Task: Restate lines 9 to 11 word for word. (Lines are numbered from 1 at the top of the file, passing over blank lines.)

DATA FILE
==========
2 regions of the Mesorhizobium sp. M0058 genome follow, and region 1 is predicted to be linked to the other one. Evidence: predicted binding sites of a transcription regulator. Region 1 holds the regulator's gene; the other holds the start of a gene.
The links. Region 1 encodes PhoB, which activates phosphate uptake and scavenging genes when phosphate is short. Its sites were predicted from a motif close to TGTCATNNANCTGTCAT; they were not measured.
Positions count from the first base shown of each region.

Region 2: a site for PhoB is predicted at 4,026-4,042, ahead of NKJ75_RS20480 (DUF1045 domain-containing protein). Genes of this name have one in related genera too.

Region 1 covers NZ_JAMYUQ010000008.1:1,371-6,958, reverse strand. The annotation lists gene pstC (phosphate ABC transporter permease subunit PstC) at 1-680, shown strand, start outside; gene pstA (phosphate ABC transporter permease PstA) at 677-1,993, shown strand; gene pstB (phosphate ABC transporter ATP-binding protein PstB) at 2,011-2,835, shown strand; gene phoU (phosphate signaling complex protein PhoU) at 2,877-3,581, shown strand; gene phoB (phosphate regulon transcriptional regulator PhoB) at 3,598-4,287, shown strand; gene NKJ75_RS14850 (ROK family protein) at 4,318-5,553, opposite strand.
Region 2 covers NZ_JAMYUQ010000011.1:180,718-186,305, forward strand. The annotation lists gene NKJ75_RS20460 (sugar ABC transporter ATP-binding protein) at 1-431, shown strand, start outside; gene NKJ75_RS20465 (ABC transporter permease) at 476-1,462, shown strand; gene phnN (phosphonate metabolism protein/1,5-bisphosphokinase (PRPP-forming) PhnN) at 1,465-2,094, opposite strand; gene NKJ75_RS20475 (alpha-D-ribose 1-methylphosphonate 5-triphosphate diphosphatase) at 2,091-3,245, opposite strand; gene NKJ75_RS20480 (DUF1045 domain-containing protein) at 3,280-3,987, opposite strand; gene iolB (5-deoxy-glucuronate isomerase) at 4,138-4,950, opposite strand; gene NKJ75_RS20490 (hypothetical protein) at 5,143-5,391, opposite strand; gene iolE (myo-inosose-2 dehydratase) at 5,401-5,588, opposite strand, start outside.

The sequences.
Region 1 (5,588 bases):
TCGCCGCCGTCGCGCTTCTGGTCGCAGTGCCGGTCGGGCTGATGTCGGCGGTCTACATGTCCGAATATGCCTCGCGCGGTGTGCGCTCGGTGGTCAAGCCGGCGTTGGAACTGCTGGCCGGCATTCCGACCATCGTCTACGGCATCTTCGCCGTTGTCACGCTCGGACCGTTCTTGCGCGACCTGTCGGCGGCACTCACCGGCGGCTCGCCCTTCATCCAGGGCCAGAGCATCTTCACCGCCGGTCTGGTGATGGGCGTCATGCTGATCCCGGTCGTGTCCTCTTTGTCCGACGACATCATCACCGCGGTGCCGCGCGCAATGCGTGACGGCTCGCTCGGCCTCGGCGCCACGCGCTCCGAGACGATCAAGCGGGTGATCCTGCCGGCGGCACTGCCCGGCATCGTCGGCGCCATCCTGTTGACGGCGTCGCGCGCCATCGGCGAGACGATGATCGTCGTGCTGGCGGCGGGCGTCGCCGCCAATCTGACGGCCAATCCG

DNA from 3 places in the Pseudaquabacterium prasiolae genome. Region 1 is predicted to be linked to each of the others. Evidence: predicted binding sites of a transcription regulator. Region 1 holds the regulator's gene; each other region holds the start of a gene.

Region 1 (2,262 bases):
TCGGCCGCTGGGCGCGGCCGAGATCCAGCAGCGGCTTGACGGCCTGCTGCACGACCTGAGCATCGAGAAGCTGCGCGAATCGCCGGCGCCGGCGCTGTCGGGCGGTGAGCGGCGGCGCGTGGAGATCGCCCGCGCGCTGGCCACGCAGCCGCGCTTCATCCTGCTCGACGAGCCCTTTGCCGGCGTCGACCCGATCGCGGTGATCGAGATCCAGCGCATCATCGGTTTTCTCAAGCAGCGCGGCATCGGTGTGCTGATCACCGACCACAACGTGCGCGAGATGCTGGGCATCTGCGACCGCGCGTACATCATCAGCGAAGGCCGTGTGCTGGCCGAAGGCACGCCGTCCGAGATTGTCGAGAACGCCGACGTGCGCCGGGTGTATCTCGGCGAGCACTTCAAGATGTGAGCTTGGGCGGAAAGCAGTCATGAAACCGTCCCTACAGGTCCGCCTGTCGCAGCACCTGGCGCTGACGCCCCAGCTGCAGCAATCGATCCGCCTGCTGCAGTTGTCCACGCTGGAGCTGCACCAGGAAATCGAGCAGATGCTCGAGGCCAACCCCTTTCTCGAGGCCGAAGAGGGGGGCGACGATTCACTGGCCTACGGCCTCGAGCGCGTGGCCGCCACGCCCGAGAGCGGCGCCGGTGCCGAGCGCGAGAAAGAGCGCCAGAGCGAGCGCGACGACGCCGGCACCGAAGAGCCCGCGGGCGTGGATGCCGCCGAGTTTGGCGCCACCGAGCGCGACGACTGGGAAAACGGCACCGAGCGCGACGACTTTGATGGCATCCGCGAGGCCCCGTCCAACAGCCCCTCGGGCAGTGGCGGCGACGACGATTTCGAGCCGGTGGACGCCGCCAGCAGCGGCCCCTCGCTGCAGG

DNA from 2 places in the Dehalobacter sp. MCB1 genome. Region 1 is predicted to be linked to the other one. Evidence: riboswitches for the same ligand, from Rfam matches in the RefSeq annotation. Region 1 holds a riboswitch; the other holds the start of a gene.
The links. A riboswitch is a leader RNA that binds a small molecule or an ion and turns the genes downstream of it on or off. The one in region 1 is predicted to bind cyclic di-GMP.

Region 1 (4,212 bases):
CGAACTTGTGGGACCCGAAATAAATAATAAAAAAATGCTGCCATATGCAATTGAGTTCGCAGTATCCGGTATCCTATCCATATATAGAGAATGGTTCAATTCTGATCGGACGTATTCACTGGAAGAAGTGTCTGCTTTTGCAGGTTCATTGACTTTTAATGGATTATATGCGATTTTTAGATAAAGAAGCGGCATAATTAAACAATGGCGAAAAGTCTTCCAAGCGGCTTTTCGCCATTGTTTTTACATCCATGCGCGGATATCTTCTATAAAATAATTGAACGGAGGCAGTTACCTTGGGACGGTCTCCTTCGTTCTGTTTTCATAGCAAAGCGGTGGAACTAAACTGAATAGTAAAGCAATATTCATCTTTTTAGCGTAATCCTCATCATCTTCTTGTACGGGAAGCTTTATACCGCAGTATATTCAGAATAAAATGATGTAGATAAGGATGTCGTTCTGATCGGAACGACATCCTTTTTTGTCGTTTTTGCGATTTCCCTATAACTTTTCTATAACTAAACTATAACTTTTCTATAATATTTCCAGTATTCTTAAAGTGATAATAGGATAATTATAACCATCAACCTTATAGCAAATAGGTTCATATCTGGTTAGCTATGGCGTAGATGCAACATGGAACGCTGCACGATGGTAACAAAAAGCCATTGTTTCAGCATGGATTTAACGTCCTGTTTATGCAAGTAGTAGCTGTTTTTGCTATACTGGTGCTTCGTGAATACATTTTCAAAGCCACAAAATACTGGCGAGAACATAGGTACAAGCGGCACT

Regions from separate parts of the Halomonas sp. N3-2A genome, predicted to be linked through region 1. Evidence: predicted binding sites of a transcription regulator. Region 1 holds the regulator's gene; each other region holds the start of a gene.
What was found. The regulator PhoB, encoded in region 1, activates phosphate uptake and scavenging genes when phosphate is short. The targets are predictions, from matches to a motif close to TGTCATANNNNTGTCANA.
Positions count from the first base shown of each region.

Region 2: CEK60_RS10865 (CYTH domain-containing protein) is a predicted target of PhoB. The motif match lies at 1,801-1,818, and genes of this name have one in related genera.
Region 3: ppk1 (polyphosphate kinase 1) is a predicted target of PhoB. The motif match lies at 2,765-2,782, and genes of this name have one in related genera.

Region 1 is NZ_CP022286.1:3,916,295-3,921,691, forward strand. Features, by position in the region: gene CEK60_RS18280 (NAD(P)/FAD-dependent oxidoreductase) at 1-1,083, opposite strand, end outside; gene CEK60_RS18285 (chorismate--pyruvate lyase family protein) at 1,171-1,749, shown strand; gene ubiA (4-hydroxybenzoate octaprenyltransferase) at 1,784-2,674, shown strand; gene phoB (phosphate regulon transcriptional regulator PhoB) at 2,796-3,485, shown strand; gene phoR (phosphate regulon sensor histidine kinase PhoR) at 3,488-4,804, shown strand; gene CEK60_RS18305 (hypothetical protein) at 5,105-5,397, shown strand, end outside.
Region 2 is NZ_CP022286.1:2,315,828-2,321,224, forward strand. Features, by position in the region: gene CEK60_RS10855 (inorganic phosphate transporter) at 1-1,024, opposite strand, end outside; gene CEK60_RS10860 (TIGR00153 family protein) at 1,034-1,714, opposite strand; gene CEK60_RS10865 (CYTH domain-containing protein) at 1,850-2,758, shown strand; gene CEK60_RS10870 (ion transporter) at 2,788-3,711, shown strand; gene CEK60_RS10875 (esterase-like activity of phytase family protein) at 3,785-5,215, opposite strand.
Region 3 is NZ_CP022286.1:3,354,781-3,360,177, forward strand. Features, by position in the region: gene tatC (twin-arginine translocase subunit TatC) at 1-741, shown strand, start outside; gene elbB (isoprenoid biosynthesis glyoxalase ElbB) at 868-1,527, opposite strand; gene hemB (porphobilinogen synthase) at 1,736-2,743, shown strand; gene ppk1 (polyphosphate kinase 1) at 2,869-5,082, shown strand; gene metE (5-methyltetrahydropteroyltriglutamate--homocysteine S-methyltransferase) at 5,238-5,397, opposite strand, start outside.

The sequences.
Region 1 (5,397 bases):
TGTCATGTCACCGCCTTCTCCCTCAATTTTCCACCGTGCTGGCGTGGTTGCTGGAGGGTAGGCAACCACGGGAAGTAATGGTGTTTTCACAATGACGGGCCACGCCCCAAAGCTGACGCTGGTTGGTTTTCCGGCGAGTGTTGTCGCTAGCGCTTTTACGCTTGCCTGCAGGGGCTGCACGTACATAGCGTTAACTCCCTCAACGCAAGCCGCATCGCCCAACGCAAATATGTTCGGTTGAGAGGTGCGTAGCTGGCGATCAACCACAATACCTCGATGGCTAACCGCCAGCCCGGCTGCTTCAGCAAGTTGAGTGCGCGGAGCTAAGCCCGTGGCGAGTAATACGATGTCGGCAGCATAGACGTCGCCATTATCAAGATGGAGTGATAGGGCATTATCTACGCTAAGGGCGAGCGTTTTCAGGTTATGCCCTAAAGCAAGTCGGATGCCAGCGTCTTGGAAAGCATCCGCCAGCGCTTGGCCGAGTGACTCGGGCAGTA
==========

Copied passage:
TCGCCGCCGTCGCGCTTCTGGTCGCAGTGCCGGTCGGGCTGATGTCGGCGGTCTACATGTCCGAATATGCCTCGCGCGGTGTGCGCTCGGTGGTCAAGCCGGCGTTGGAACTGCTGGCCGGCATTCCGACCATCGTCTACGGCATCTTCGCCGTTGTCACGCTCGGACCGTTCTTGCGCGACCTGTCGGCGGCACTCACCGGCGGCTCGCCCTTCATCCAGGGCCAGAGCATCTTCACCGCCGGTCTGGTGATGGGCGTCATGCTGATCCCGGTCGTGTCCTCTTTGTCCGACGACATCATCACCGCGGTGCCGCGCGCAATGCGTGACGGCTCGCTCGGCCTCGGCGCCACGCGCTCCGAGACGATCAAGCGGGTGATCCTGCCGGCGGCACTGCCCGGCATCGTCGGCGCCATCCTGTTGACGGCGTCGCGCGCCATCGGCGAGACGATGATCGTCGTGCTGGCGGCGGGCGTCGCCGCCAATCTGACGGCCAATCCG

DNA from 3 places in the Pseudaquabacterium prasiolae genome. Region 1 is predicted to be linked to each of the others. Evidence: predicted binding sites of a transcription regulator. Region 1 holds the regulator's gene; each other region holds the start of a gene.

Region 1 (2,262 bases):